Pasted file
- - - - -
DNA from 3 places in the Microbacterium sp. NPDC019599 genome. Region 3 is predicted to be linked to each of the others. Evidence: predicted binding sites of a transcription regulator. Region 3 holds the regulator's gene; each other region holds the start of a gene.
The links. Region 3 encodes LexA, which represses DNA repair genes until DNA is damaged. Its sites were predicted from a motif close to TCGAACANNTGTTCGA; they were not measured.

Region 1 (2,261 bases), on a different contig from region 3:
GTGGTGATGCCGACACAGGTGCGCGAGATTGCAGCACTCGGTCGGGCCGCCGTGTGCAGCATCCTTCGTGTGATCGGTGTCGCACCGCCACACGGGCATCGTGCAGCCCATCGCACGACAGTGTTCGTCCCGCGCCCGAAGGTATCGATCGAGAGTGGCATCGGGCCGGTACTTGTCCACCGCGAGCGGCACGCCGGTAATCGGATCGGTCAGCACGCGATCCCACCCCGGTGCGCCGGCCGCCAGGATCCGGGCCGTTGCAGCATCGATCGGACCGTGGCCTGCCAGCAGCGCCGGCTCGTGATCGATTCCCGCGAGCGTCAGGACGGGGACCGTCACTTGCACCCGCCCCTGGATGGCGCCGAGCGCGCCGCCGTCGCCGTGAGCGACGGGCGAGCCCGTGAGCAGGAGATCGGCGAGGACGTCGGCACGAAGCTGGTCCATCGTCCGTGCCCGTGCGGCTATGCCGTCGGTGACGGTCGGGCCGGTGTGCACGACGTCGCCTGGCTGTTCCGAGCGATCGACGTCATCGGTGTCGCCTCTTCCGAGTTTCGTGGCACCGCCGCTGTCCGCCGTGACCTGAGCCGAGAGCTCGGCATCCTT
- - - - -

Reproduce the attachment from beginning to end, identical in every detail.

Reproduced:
DNA from 3 places in the Microbacterium sp. NPDC019599 genome. Region 3 is predicted to be linked to each of the others. Evidence: predicted binding sites of a transcription regulator. Region 3 holds the regulator's gene; each other region holds the start of a gene.
The links. Region 3 encodes LexA, which represses DNA repair genes until DNA is damaged. Its sites were predicted from a motif close to TCGAACANNTGTTCGA; they were not measured.

Region 1 (2,261 bases), on a different contig from region 3:
GTGGTGATGCCGACACAGGTGCGCGAGATTGCAGCACTCGGTCGGGCCGCCGTGTGCAGCATCCTTCGTGTGATCGGTGTCGCACCGCCACACGGGCATCGTGCAGCCCATCGCACGACAGTGTTCGTCCCGCGCCCGAAGGTATCGATCGAGAGTGGCATCGGGCCGGTACTTGTCCACCGCGAGCGGCACGCCGGTAATCGGATCGGTCAGCACGCGATCCCACCCCGGTGCGCCGGCCGCCAGGATCCGGGCCGTTGCAGCATCGATCGGACCGTGGCCTGCCAGCAGCGCCGGCTCGTGATCGATTCCCGCGAGCGTCAGGACGGGGACCGTCACTTGCACCCGCCCCTGGATGGCGCCGAGCGCGCCGCCGTCGCCGTGAGCGACGGGCGAGCCCGTGAGCAGGAGATCGGCGAGGACGTCGGCACGAAGCTGGTCCATCGTCCGTGCCCGTGCGGCTATGCCGTCGGTGACGGTCGGGCCGGTGTGCACGACGTCGCCTGGCTGTTCCGAGCGATCGACGTCATCGGTGTCGCCTCTTCCGAGTTTCGTGGCACCGCCGCTGTCCGCCGTGACCTGAGCCGAGAGCTCGGCATCCTT